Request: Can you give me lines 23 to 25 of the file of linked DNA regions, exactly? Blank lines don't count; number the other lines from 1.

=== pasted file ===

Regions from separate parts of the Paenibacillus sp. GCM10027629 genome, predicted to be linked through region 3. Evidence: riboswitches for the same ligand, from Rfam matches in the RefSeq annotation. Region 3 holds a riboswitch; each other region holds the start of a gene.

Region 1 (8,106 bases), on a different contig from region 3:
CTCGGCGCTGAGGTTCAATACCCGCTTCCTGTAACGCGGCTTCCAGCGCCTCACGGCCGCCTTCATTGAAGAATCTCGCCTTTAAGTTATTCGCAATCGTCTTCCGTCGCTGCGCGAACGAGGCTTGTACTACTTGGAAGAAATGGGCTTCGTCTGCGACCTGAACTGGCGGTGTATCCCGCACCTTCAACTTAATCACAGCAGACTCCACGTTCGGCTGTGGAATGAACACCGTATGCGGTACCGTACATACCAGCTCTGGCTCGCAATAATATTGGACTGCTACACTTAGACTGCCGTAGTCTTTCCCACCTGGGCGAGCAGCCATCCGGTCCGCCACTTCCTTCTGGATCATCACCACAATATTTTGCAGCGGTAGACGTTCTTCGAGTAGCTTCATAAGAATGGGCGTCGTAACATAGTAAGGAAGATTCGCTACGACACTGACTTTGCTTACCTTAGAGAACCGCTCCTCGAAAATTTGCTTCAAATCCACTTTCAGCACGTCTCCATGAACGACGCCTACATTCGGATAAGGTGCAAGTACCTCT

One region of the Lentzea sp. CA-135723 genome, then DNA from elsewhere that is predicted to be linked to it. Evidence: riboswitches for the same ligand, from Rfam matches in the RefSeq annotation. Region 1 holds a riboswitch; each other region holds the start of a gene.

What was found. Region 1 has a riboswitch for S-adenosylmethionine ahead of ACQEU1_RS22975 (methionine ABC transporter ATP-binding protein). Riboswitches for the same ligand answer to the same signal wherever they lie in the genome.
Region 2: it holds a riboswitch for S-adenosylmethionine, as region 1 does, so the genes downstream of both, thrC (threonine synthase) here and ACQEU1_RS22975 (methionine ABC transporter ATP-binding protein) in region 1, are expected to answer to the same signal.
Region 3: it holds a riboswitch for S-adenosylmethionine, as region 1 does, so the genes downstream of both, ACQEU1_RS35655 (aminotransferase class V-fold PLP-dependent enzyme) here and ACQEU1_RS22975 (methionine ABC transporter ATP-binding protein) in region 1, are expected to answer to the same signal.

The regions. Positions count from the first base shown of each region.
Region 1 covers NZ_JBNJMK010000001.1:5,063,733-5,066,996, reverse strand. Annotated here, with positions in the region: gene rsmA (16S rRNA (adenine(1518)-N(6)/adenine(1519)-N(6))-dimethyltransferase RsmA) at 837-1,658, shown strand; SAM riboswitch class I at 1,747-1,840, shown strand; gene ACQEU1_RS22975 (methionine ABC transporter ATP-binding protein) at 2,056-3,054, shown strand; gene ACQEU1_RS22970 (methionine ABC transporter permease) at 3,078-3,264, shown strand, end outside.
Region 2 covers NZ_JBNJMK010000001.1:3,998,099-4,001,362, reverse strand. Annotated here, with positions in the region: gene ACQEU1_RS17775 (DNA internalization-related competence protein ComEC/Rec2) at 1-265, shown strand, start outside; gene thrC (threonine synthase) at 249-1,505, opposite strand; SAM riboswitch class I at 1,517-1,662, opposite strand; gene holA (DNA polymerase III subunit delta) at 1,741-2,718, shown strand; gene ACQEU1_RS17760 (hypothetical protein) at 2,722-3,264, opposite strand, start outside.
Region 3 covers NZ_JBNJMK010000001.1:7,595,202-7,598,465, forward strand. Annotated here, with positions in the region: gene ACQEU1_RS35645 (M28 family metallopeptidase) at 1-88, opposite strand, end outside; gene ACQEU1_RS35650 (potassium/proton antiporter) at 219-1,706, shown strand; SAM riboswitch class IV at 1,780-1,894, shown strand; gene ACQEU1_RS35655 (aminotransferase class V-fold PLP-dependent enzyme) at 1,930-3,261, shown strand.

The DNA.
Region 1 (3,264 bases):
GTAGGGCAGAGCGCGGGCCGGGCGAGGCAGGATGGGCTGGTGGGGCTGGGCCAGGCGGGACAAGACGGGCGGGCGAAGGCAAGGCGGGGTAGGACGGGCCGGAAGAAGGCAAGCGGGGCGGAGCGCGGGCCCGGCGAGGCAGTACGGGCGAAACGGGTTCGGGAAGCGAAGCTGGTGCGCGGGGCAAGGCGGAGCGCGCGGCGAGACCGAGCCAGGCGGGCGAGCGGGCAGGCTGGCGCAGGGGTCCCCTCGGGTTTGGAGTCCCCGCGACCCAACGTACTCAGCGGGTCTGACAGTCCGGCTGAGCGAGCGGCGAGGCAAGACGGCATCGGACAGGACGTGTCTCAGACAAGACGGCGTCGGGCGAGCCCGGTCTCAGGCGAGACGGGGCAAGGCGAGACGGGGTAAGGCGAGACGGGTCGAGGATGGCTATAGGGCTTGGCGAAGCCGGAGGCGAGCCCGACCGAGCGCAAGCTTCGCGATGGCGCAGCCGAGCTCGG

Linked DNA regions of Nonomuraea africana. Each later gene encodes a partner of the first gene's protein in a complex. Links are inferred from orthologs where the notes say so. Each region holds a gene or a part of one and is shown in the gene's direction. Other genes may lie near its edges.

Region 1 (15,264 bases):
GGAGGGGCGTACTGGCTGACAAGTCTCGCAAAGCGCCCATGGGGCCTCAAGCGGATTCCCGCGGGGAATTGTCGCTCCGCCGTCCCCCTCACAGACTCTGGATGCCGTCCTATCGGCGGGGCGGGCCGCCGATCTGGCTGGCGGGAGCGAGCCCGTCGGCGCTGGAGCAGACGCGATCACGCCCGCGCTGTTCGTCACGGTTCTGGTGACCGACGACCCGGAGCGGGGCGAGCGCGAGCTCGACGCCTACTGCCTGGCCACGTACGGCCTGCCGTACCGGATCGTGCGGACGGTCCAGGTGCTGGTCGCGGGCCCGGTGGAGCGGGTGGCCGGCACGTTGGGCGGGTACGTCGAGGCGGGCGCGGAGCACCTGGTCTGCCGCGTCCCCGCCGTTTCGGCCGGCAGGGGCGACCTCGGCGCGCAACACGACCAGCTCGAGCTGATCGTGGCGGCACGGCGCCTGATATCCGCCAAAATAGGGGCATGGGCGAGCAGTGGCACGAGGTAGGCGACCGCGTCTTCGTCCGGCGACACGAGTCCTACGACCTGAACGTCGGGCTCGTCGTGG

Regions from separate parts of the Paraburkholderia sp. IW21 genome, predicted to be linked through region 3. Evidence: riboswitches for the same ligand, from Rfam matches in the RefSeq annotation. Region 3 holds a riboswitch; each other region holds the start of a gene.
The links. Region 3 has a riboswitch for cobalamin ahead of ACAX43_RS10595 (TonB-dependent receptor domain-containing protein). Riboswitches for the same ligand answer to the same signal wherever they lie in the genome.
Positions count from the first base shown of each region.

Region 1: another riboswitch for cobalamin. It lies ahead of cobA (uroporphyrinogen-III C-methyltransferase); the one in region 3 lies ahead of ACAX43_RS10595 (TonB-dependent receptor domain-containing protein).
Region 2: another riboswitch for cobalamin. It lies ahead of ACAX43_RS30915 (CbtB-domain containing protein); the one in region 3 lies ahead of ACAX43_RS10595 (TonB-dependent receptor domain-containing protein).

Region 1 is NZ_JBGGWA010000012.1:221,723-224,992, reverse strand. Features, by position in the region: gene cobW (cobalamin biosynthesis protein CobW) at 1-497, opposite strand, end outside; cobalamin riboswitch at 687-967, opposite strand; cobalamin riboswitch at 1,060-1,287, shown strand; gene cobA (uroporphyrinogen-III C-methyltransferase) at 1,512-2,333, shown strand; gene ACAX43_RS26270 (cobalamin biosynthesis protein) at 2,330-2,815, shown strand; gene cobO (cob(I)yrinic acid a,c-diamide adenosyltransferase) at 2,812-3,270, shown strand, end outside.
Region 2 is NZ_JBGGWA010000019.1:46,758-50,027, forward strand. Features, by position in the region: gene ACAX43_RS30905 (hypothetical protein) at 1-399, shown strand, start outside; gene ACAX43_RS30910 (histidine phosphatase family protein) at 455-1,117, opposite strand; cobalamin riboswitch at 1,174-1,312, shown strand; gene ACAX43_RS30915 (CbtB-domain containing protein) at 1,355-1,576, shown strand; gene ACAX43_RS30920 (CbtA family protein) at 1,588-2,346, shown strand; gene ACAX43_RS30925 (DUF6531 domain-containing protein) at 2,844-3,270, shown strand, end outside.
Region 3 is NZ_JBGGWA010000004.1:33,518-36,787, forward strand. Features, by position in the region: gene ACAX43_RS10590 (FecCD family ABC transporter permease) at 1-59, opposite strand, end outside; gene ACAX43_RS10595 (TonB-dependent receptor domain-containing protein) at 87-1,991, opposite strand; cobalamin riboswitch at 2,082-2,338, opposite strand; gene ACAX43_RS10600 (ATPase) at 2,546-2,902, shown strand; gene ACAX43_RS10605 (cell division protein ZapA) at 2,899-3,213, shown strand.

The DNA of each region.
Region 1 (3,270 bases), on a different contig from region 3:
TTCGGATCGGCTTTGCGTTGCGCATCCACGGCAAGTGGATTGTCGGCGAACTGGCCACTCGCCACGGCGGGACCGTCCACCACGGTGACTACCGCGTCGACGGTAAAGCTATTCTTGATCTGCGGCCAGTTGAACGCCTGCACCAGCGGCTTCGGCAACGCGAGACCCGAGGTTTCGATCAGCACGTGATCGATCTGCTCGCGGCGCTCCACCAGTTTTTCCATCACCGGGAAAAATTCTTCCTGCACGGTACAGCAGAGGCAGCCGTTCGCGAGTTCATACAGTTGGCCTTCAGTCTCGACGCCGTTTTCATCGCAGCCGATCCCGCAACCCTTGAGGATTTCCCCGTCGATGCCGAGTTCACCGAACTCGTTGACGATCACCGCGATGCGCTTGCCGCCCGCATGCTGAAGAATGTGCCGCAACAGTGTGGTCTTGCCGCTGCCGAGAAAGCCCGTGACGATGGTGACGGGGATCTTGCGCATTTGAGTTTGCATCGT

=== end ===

Region 1 is NZ_JBGGWA010000012.1:221,723-224,992, reverse strand. Features, by position in the region: gene cobW (cobalamin biosynthesis protein CobW) at 1-497, opposite strand, end outside; cobalamin riboswitch at 687-967, opposite strand; cobalamin riboswitch at 1,060-1,287, shown strand; gene cobA (uroporphyrinogen-III C-methyltransferase) at 1,512-2,333, shown strand; gene ACAX43_RS26270 (cobalamin biosynthesis protein) at 2,330-2,815, shown strand; gene cobO (cob(I)yrinic acid a,c-diamide adenosyltransferase) at 2,812-3,270, shown strand, end outside.
Region 2 is NZ_JBGGWA010000019.1:46,758-50,027, forward strand. Features, by position in the region: gene ACAX43_RS30905 (hypothetical protein) at 1-399, shown strand, start outside; gene ACAX43_RS30910 (histidine phosphatase family protein) at 455-1,117, opposite strand; cobalamin riboswitch at 1,174-1,312, shown strand; gene ACAX43_RS30915 (CbtB-domain containing protein) at 1,355-1,576, shown strand; gene ACAX43_RS30920 (CbtA family protein) at 1,588-2,346, shown strand; gene ACAX43_RS30925 (DUF6531 domain-containing protein) at 2,844-3,270, shown strand, end outside.
Region 3 is NZ_JBGGWA010000004.1:33,518-36,787, forward strand. Features, by position in the region: gene ACAX43_RS10590 (FecCD family ABC transporter permease) at 1-59, opposite strand, end outside; gene ACAX43_RS10595 (TonB-dependent receptor domain-containing protein) at 87-1,991, opposite strand; cobalamin riboswitch at 2,082-2,338, opposite strand; gene ACAX43_RS10600 (ATPase) at 2,546-2,902, shown strand; gene ACAX43_RS10605 (cell division protein ZapA) at 2,899-3,213, shown strand.